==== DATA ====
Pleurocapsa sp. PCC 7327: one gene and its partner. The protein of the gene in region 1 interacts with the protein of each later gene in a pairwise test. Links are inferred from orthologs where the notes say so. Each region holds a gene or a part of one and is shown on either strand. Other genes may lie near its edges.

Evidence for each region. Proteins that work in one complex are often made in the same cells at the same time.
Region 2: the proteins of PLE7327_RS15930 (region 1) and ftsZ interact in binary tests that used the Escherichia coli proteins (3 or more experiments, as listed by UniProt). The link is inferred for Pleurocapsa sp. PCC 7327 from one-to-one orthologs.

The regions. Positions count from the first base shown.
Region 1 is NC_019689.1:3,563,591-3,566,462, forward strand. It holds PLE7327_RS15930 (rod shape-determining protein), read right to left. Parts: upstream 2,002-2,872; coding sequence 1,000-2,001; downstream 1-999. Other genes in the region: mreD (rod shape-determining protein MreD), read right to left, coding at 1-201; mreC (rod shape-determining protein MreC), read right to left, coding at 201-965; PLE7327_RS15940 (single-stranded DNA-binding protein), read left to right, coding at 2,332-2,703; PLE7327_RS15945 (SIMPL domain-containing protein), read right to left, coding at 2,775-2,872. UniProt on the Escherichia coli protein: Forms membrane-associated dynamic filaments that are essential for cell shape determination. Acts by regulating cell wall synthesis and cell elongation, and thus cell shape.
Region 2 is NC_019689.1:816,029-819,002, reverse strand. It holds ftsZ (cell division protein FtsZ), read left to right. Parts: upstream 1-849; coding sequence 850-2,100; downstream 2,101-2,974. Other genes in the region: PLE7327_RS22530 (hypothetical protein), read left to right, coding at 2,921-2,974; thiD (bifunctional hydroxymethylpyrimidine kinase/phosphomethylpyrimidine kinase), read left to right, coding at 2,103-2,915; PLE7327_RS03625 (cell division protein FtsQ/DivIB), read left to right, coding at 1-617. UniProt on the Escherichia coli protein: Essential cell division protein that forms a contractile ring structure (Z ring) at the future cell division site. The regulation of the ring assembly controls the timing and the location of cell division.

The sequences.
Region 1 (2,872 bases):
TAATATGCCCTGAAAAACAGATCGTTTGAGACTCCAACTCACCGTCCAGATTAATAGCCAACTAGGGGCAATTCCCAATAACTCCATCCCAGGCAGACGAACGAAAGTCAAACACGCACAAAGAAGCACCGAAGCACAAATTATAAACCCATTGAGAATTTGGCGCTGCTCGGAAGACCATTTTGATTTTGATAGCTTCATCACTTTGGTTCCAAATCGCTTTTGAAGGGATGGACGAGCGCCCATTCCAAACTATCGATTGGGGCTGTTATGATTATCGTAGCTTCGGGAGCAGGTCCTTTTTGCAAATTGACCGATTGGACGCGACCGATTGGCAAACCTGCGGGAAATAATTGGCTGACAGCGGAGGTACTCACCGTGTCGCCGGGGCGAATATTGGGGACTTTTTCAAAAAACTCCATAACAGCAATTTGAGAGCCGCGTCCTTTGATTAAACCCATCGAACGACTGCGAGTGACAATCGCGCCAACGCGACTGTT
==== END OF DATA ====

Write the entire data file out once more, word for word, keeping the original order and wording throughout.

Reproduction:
Pleurocapsa sp. PCC 7327: one gene and its partner. The protein of the gene in region 1 interacts with the protein of each later gene in a pairwise test. Links are inferred from orthologs where the notes say so. Each region holds a gene or a part of one and is shown on either strand. Other genes may lie near its edges.

Evidence for each region. Proteins that work in one complex are often made in the same cells at the same time.
Region 2: the proteins of PLE7327_RS15930 (region 1) and ftsZ interact in binary tests that used the Escherichia coli proteins (3 or more experiments, as listed by UniProt). The link is inferred for Pleurocapsa sp. PCC 7327 from one-to-one orthologs.

The regions. Positions count from the first base shown.
Region 1 is NC_019689.1:3,563,591-3,566,462, forward strand. It holds PLE7327_RS15930 (rod shape-determining protein), read right to left. Parts: upstream 2,002-2,872; coding sequence 1,000-2,001; downstream 1-999. Other genes in the region: mreD (rod shape-determining protein MreD), read right to left, coding at 1-201; mreC (rod shape-determining protein MreC), read right to left, coding at 201-965; PLE7327_RS15940 (single-stranded DNA-binding protein), read left to right, coding at 2,332-2,703; PLE7327_RS15945 (SIMPL domain-containing protein), read right to left, coding at 2,775-2,872. UniProt on the Escherichia coli protein: Forms membrane-associated dynamic filaments that are essential for cell shape determination. Acts by regulating cell wall synthesis and cell elongation, and thus cell shape.
Region 2 is NC_019689.1:816,029-819,002, reverse strand. It holds ftsZ (cell division protein FtsZ), read left to right. Parts: upstream 1-849; coding sequence 850-2,100; downstream 2,101-2,974. Other genes in the region: PLE7327_RS22530 (hypothetical protein), read left to right, coding at 2,921-2,974; thiD (bifunctional hydroxymethylpyrimidine kinase/phosphomethylpyrimidine kinase), read left to right, coding at 2,103-2,915; PLE7327_RS03625 (cell division protein FtsQ/DivIB), read left to right, coding at 1-617. UniProt on the Escherichia coli protein: Essential cell division protein that forms a contractile ring structure (Z ring) at the future cell division site. The regulation of the ring assembly controls the timing and the location of cell division.

The sequences.
Region 1 (2,872 bases):
TAATATGCCCTGAAAAACAGATCGTTTGAGACTCCAACTCACCGTCCAGATTAATAGCCAACTAGGGGCAATTCCCAATAACTCCATCCCAGGCAGACGAACGAAAGTCAAACACGCACAAAGAAGCACCGAAGCACAAATTATAAACCCATTGAGAATTTGGCGCTGCTCGGAAGACCATTTTGATTTTGATAGCTTCATCACTTTGGTTCCAAATCGCTTTTGAAGGGATGGACGAGCGCCCATTCCAAACTATCGATTGGGGCTGTTATGATTATCGTAGCTTCGGGAGCAGGTCCTTTTTGCAAATTGACCGATTGGACGCGACCGATTGGCAAACCTGCGGGAAATAATTGGCTGACAGCGGAGGTACTCACCGTGTCGCCGGGGCGAATATTGGGGACTTTTTCAAAAAACTCCATAACAGCAATTTGAGAGCCGCGTCCTTTGATTAAACCCATCGAACGACTGCGAGTGACAATCGCGCCAACGCGACTGTT